The Herald reports:
A Washington-based think-tank has found that New Zealand is the most socially advanced country in the world.
The Social Progress Imperative, whose advisory board is led by Harvard economist Professor Michael Porter, has put New Zealand first out of 130 countries based on 54 indicators of social progress.
The country tops the world on indicators of personal rights and freedoms, and comes in the top four for water and sanitation, access to schooling and tertiary education, and tolerance and inclusion of minority groups.
That’s excellent. We’re not No 1 in everything but when you take all 54 indicators together, we’re at the top.
The top 10 countries are:
- New Zealand 88.24
- Switzerland 88.19
- Iceland 88.07
- Netherlands 87.37
- Norway 87.12
- Sweden 87.08
- Canada 86.95
- Finland 86.91
- Denmark 86.55
- Australia 86.10
It scores a low 28th on nutrition and basic medical care partly because of a relatively high death rate for women in childbirth, 35th for health and wellbeing partly because of high obesity and suicide rates, and 32nd for ecosystem sustainability.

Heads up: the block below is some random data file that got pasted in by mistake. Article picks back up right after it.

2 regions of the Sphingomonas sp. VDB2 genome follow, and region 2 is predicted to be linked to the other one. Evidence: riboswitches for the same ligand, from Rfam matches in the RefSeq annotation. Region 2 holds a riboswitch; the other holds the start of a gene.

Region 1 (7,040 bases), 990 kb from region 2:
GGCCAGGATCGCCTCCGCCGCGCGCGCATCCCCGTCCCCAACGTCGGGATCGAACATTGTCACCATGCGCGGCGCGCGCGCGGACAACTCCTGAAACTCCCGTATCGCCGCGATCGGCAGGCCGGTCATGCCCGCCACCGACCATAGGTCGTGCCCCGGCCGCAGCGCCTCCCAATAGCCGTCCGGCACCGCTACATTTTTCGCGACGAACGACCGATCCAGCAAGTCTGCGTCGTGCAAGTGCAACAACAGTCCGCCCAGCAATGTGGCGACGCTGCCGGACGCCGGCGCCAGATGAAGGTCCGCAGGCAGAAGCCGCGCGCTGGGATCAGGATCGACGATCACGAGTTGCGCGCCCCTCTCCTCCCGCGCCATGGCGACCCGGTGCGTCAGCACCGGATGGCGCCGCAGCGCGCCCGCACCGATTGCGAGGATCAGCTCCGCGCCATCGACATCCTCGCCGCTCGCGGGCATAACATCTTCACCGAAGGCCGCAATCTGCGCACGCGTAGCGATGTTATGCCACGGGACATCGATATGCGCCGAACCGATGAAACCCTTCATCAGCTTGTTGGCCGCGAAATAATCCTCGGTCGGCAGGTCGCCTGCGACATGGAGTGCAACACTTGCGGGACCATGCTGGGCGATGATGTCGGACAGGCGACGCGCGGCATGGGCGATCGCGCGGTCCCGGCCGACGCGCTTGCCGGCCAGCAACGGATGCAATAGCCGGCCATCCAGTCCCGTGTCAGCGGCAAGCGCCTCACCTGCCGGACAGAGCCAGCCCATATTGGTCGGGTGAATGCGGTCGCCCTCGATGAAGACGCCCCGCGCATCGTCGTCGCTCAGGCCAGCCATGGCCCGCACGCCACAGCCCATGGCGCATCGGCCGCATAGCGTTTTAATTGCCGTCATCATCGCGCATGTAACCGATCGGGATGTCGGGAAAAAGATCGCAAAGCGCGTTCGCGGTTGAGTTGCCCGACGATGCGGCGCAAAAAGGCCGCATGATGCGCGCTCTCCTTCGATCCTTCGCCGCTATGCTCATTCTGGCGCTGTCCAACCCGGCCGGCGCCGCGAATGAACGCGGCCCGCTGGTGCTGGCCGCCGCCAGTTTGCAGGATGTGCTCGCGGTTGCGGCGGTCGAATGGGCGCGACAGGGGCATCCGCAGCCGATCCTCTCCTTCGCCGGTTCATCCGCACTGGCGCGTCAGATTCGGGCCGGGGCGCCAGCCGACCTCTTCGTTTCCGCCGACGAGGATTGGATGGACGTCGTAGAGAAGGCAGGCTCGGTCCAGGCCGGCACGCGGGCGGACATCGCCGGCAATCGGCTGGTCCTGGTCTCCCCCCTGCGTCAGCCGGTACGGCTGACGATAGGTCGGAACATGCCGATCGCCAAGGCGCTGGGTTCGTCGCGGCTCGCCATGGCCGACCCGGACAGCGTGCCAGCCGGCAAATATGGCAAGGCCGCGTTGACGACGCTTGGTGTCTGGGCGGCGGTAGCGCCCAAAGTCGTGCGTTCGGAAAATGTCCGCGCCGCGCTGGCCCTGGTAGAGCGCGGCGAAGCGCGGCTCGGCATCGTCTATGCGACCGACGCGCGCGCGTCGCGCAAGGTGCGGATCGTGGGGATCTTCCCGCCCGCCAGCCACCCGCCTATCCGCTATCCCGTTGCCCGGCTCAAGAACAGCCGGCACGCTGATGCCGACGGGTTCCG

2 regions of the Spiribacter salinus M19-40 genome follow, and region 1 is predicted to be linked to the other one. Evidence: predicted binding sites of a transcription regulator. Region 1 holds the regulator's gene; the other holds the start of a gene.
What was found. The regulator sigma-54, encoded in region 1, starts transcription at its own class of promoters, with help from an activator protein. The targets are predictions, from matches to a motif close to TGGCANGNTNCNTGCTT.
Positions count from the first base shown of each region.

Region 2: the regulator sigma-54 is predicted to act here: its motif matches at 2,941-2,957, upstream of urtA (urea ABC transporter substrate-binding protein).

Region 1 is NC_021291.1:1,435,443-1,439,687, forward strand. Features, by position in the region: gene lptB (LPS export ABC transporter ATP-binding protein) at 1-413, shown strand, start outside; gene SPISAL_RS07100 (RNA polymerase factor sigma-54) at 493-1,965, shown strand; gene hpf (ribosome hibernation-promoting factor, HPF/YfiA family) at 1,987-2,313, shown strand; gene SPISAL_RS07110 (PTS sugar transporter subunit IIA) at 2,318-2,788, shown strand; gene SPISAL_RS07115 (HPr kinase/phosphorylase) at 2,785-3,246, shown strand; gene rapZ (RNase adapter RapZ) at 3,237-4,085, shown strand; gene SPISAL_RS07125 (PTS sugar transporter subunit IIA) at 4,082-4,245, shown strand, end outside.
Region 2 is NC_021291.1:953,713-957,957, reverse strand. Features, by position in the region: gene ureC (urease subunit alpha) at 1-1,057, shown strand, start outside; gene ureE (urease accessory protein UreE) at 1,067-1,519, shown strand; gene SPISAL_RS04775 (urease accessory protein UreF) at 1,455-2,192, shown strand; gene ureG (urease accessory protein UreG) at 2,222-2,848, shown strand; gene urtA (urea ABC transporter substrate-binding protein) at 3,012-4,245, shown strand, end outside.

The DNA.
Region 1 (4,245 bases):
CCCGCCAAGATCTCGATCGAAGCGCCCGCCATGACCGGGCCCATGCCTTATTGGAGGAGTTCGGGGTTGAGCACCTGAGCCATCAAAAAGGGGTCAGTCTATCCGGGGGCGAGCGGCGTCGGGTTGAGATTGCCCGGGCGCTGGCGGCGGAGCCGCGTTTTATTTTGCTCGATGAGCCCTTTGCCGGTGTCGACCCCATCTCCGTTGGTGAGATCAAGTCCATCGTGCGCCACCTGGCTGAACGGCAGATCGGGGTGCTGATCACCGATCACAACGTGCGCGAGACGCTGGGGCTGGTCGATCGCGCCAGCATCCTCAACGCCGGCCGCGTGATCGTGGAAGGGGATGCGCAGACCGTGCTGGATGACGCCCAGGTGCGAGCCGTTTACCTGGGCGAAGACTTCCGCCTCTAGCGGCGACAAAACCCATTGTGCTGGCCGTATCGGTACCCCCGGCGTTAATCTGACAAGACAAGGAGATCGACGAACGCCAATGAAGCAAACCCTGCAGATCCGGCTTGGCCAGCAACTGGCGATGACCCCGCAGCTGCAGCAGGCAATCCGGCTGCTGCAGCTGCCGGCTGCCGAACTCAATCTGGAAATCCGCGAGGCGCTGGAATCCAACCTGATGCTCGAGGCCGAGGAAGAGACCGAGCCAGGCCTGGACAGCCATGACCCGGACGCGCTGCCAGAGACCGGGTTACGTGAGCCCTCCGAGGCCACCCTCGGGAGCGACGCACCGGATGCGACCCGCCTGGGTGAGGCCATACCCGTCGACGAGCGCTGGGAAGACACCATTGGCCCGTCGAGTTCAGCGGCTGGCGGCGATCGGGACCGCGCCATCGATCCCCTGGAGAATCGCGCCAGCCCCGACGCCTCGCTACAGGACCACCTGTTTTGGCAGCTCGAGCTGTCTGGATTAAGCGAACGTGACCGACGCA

So definitely still more work to do in some areas.
Think-tank director Michael Green, a London-based economist and author ofPhilanthrocapitalism: How Giving Can Save the World, said New Zealand’s placing as the world’s most socially advanced nation contrasted with its 25th place in GDP per person.
“In terms of converting economic output into quality of life, New Zealand is doing really well,” he said.
It would be good to also lift the GDP.
Social Development Minister Paula Bennett said: “This report is great news and it backs up what we all know – that we live in a fantastic country.”
Labour social development spokeswoman Sue Moroney said New Zealand’s high scored reflected “Labour’s progressive agenda” in building up public health and education over many decades.
Interesting that Paula just says it reflects well on the country while Moroney tries to have her party claim credit for it!
In terms of the three major category groupings, NZ was:
- Opportunity 1st
- Foundations of Wellbeing 6th
- Basic Human Needs 18th